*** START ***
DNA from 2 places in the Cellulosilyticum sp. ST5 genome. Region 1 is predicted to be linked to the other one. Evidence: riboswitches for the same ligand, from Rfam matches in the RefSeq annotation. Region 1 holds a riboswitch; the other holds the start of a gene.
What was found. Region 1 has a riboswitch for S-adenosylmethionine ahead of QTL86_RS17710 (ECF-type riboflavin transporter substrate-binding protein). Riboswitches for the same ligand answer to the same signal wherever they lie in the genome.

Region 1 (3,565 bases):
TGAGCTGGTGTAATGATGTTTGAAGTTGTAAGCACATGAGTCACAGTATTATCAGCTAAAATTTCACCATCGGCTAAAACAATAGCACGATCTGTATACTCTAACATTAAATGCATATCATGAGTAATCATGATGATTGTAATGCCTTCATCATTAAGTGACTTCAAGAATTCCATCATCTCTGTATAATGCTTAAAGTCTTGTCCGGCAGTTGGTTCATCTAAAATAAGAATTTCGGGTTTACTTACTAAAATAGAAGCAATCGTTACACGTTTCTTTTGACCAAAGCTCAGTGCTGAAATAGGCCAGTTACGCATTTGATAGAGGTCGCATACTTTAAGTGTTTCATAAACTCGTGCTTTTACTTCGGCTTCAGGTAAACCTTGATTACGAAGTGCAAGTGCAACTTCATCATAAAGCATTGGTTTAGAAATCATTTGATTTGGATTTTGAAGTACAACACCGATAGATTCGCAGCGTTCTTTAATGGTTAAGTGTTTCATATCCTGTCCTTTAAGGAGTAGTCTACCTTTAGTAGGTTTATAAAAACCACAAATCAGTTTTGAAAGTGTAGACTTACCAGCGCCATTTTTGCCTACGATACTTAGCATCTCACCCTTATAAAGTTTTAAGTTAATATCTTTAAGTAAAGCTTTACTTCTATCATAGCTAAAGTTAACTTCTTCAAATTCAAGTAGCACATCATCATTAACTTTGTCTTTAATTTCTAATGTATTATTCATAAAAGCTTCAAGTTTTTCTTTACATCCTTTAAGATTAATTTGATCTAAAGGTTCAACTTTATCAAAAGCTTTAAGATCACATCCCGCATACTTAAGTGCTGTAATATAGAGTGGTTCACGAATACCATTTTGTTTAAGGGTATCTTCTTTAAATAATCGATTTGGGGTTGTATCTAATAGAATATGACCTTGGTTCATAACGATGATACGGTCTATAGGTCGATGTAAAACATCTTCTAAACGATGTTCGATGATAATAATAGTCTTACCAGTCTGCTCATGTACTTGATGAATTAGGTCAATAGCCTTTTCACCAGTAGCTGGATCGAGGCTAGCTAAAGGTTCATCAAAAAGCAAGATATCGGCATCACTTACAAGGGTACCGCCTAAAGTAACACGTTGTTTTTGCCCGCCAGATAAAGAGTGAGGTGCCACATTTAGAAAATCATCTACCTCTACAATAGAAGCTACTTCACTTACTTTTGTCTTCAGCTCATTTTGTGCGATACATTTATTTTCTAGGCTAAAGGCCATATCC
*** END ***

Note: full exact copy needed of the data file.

DNA from 2 places in the Cellulosilyticum sp. ST5 genome. Region 1 is predicted to be linked to the other one. Evidence: riboswitches for the same ligand, from Rfam matches in the RefSeq annotation. Region 1 holds a riboswitch; the other holds the start of a gene.
What was found. Region 1 has a riboswitch for S-adenosylmethionine ahead of QTL86_RS17710 (ECF-type riboflavin transporter substrate-binding protein). Riboswitches for the same ligand answer to the same signal wherever they lie in the genome.

Region 1 (3,565 bases):
TGAGCTGGTGTAATGATGTTTGAAGTTGTAAGCACATGAGTCACAGTATTATCAGCTAAAATTTCACCATCGGCTAAAACAATAGCACGATCTGTATACTCTAACATTAAATGCATATCATGAGTAATCATGATGATTGTAATGCCTTCATCATTAAGTGACTTCAAGAATTCCATCATCTCTGTATAATGCTTAAAGTCTTGTCCGGCAGTTGGTTCATCTAAAATAAGAATTTCGGGTTTACTTACTAAAATAGAAGCAATCGTTACACGTTTCTTTTGACCAAAGCTCAGTGCTGAAATAGGCCAGTTACGCATTTGATAGAGGTCGCATACTTTAAGTGTTTCATAAACTCGTGCTTTTACTTCGGCTTCAGGTAAACCTTGATTACGAAGTGCAAGTGCAACTTCATCATAAAGCATTGGTTTAGAAATCATTTGATTTGGATTTTGAAGTACAACACCGATAGATTCGCAGCGTTCTTTAATGGTTAAGTGTTTCATATCCTGTCCTTTAAGGAGTAGTCTACCTTTAGTAGGTTTATAAAAACCACAAATCAGTTTTGAAAGTGTAGACTTACCAGCGCCATTTTTGCCTACGATACTTAGCATCTCACCCTTATAAAGTTTTAAGTTAATATCTTTAAGTAAAGCTTTACTTCTATCATAGCTAAAGTTAACTTCTTCAAATTCAAGTAGCACATCATCATTAACTTTGTCTTTAATTTCTAATGTATTATTCATAAAAGCTTCAAGTTTTTCTTTACATCCTTTAAGATTAATTTGATCTAAAGGTTCAACTTTATCAAAAGCTTTAAGATCACATCCCGCATACTTAAGTGCTGTAATATAGAGTGGTTCACGAATACCATTTTGTTTAAGGGTATCTTCTTTAAATAATCGATTTGGGGTTGTATCTAATAGAATATGACCTTGGTTCATAACGATGATACGGTCTATAGGTCGATGTAAAACATCTTCTAAACGATGTTCGATGATAATAATAGTCTTACCAGTCTGCTCATGTACTTGATGAATTAGGTCAATAGCCTTTTCACCAGTAGCTGGATCGAGGCTAGCTAAAGGTTCATCAAAAAGCAAGATATCGGCATCACTTACAAGGGTACCGCCTAAAGTAACACGTTGTTTTTGCCCGCCAGATAAAGAGTGAGGTGCCACATTTAGAAAATCATCTACCTCTACAATAGAAGCTACTTCACTTACTTTTGTCTTCAGCTCATTTTGTGCGATACATTTATTTTCTAGGCTAAAGGCCATATCC